Summary of Memorandum by the Assistant Secretary of State (Berle) to President Roosevelt 56
Washington, February 4, 1943.
British Landing Eights at Roberts Field
- The British wanted landing rights at Roberts Field, beginning the summer of 1942. Various reasons were given, none of them very convincing.
- The Army objected, and there was a row which grew in intensity.
- The British sought State Department intervention November 2, 1942; Army still recalcitrant; British case still unconvincing.
- British (substantially) threatened reprisals, January 23, 1943. State decided this was no time for a row; prevailed on Army to grant landing and refueling rights but not commercial stop rights. Army acquiesced, but unconvinced.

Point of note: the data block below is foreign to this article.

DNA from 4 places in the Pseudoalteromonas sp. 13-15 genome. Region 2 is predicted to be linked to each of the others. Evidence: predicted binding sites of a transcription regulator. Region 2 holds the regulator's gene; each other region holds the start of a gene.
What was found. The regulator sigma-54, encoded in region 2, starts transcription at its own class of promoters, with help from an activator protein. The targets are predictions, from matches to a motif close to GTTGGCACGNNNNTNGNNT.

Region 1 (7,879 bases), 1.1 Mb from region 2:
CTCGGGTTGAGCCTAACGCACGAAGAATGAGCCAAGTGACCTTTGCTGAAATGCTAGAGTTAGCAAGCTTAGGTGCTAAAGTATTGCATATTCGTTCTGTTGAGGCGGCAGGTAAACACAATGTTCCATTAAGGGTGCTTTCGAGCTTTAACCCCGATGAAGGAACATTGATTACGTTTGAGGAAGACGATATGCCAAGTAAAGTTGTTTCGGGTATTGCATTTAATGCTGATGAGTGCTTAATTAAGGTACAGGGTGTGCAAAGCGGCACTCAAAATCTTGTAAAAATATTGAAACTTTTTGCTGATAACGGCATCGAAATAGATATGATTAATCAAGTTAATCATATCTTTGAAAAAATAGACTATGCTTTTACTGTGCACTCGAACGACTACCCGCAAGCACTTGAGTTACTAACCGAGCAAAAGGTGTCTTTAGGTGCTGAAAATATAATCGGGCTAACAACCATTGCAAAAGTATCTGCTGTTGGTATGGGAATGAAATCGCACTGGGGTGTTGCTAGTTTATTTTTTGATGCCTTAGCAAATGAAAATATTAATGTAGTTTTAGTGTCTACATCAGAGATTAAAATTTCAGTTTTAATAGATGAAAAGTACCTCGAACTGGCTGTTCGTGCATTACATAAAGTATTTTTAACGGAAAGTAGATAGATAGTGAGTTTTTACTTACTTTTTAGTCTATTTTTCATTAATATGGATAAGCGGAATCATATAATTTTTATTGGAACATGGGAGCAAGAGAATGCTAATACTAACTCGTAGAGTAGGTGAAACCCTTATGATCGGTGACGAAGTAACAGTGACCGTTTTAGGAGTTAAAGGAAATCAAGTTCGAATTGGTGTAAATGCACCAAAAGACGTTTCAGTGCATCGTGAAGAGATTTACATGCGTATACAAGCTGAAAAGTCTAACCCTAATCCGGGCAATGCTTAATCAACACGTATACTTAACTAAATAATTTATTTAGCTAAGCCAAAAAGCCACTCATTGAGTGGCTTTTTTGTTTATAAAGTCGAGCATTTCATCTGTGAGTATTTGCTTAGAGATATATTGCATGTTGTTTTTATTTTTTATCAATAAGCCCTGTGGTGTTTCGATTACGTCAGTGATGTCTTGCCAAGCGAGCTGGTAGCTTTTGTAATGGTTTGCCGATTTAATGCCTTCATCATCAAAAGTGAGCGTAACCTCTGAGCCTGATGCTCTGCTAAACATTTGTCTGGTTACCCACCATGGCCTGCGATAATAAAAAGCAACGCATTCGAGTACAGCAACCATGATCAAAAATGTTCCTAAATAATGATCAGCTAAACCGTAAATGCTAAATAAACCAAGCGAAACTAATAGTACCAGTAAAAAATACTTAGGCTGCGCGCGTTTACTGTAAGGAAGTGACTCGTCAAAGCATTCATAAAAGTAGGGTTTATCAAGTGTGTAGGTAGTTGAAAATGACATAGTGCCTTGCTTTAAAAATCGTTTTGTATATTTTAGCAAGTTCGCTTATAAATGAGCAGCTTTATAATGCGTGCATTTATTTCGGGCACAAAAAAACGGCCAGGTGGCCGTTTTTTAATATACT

- January 29, 1943, Monrovia reported Arnold ordered grant of landing and servicing privileges to BOAC, after discussion at Casablanca. This was substantially the arrangement Army had been induced to accept.
- Recommended that, the row having been generally settled on January 25 in Washington, the agreement be formalized. Arrangement here appears to be, on the whole, the arrangement ordered by General Arnold.
Adolf A. Berle, Jr.
- Marginal notation: “C[ordell] H[ull] OK FDR”.↩